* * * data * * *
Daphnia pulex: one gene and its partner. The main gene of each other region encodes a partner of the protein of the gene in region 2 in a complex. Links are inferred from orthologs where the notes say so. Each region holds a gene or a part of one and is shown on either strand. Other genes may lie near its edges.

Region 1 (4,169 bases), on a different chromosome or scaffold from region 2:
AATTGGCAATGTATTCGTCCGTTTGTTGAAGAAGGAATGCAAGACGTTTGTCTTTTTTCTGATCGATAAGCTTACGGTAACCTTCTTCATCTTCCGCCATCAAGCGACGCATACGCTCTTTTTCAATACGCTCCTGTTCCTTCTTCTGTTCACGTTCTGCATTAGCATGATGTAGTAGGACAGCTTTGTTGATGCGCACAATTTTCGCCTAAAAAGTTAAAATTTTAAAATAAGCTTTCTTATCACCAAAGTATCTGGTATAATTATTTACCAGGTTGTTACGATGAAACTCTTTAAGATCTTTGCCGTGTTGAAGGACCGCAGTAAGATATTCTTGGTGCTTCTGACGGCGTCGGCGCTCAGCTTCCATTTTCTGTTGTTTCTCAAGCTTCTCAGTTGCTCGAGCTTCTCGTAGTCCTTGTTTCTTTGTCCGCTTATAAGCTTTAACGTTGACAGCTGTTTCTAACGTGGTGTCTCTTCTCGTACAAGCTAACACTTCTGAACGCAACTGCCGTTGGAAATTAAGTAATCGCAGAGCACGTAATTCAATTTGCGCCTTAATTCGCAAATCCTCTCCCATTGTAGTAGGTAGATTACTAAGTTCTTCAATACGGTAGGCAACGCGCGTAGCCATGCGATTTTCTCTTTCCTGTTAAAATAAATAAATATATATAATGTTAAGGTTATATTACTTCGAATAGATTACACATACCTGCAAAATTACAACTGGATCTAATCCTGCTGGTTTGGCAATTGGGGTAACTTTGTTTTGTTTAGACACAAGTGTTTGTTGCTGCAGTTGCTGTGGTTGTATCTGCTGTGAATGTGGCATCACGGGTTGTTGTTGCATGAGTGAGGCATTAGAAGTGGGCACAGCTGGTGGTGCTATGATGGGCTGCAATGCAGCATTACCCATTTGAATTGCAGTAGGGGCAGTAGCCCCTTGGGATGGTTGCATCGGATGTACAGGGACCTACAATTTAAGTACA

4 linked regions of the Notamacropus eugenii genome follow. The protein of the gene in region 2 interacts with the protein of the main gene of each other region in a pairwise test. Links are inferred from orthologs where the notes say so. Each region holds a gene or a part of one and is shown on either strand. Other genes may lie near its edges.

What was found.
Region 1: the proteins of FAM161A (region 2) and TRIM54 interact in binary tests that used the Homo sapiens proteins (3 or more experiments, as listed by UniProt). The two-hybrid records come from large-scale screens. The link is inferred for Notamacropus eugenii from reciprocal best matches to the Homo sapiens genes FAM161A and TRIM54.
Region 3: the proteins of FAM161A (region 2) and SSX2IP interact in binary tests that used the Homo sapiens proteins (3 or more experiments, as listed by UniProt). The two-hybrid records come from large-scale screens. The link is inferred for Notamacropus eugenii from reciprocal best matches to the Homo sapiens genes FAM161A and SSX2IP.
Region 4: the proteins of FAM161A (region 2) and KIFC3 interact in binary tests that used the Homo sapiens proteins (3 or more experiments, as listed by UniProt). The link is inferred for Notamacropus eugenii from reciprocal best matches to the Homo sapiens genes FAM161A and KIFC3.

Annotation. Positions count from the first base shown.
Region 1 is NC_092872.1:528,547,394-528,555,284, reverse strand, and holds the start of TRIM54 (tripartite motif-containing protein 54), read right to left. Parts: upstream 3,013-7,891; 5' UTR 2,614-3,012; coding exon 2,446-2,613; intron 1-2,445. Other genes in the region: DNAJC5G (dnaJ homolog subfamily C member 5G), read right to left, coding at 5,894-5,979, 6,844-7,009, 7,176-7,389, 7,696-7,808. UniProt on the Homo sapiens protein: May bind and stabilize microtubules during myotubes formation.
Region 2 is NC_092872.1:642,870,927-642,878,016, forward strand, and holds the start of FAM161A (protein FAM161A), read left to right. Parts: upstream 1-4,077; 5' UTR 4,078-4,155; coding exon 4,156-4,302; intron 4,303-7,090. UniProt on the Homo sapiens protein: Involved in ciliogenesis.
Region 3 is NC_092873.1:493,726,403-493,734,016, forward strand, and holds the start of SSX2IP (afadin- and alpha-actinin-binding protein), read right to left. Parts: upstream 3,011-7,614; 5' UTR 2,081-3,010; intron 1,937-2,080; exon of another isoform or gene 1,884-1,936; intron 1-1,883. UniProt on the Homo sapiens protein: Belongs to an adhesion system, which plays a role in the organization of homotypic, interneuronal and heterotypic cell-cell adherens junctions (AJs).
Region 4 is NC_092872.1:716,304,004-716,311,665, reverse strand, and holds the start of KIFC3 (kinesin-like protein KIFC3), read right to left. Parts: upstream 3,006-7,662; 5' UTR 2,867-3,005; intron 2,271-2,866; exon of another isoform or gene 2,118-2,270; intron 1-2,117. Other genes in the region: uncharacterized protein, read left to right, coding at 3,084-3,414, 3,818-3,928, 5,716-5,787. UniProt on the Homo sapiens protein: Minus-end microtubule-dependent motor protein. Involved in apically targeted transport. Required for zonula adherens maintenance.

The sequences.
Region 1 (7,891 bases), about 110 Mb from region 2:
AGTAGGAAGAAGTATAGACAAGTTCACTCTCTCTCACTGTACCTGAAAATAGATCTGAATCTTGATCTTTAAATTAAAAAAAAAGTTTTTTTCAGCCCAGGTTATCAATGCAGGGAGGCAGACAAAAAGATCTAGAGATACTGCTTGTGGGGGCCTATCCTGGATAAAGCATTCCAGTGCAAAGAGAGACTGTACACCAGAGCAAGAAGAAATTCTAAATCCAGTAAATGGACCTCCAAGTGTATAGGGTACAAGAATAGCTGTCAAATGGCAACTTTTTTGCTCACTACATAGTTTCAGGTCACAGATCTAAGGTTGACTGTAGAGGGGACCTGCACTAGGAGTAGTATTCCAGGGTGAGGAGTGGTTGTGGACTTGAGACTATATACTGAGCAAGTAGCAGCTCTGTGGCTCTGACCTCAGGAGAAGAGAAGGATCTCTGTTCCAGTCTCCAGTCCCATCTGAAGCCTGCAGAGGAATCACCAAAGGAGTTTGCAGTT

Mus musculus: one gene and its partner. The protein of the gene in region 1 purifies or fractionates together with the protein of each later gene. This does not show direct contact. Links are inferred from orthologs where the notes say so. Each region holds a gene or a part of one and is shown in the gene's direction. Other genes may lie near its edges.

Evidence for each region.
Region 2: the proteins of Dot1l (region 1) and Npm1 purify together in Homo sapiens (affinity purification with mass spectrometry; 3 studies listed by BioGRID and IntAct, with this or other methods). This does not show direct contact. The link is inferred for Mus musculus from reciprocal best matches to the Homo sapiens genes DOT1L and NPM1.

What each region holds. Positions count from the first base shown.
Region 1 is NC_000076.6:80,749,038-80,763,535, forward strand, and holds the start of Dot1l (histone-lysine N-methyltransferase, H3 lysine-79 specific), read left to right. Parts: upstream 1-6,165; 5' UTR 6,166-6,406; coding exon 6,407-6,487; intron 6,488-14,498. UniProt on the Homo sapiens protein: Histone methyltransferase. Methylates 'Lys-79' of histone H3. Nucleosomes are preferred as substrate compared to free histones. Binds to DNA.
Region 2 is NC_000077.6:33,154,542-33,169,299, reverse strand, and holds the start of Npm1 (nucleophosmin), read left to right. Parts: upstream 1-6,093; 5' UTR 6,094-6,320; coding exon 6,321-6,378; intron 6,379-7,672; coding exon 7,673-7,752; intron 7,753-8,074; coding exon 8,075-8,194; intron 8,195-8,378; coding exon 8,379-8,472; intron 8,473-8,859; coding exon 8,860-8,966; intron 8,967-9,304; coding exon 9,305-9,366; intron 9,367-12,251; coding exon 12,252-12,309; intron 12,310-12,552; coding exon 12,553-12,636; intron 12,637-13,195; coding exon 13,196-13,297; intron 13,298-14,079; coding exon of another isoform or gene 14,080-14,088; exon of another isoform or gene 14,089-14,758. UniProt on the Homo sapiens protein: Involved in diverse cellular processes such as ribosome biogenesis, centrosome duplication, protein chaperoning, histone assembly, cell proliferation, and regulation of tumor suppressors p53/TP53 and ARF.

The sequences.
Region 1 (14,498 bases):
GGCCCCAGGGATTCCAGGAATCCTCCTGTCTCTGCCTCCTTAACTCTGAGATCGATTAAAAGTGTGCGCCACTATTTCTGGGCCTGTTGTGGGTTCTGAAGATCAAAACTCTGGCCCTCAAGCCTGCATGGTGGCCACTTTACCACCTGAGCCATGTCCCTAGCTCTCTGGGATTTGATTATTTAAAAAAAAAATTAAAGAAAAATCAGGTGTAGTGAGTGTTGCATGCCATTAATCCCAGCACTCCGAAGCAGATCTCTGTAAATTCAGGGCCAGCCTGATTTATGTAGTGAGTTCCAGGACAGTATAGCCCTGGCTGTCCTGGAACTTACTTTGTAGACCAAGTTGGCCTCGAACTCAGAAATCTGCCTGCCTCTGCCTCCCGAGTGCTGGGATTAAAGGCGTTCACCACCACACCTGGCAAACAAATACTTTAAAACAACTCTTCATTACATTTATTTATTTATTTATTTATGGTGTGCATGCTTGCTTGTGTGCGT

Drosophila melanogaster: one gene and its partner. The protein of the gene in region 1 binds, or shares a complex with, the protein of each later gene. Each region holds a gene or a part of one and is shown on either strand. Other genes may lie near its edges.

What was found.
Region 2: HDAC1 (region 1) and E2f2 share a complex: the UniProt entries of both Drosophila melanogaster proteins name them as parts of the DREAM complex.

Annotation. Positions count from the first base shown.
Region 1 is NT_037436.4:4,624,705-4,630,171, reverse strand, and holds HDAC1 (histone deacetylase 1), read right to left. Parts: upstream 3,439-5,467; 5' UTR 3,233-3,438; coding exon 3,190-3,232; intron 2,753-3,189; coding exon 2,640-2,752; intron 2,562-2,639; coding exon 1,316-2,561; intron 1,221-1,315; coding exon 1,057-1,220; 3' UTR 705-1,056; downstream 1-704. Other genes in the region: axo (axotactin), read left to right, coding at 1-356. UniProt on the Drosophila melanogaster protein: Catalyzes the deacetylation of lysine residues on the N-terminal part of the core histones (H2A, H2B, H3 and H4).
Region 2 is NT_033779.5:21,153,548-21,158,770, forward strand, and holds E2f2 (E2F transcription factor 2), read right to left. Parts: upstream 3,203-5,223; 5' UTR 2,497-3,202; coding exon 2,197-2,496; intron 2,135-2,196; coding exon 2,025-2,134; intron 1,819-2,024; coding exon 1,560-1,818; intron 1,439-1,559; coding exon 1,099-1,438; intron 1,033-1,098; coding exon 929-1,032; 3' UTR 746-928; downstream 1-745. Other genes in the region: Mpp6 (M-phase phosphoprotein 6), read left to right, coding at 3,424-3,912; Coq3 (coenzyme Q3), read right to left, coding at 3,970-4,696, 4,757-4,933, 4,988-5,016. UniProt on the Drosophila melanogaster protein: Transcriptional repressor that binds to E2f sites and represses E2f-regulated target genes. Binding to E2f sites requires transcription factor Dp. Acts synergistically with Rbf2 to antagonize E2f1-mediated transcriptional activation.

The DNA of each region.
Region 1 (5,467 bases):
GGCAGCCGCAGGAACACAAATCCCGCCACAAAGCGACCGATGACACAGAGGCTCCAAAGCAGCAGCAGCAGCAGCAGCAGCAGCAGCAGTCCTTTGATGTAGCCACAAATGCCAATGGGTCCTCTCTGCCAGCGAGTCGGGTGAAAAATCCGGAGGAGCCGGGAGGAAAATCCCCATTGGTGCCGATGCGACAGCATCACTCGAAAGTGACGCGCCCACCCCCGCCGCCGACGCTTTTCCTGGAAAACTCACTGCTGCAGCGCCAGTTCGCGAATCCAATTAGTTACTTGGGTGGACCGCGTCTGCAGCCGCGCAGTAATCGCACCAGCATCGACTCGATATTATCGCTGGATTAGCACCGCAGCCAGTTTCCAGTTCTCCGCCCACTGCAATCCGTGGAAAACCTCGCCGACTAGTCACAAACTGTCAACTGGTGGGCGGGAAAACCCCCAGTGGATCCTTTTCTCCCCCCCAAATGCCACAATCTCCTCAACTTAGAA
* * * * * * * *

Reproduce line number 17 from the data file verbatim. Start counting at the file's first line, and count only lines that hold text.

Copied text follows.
Mus musculus: one gene and its partner. The protein of the gene in region 1 purifies or fractionates together with the protein of each later gene. This does not show direct contact. Links are inferred from orthologs where the notes say so. Each region holds a gene or a part of one and is shown in the gene's direction. Other genes may lie near its edges.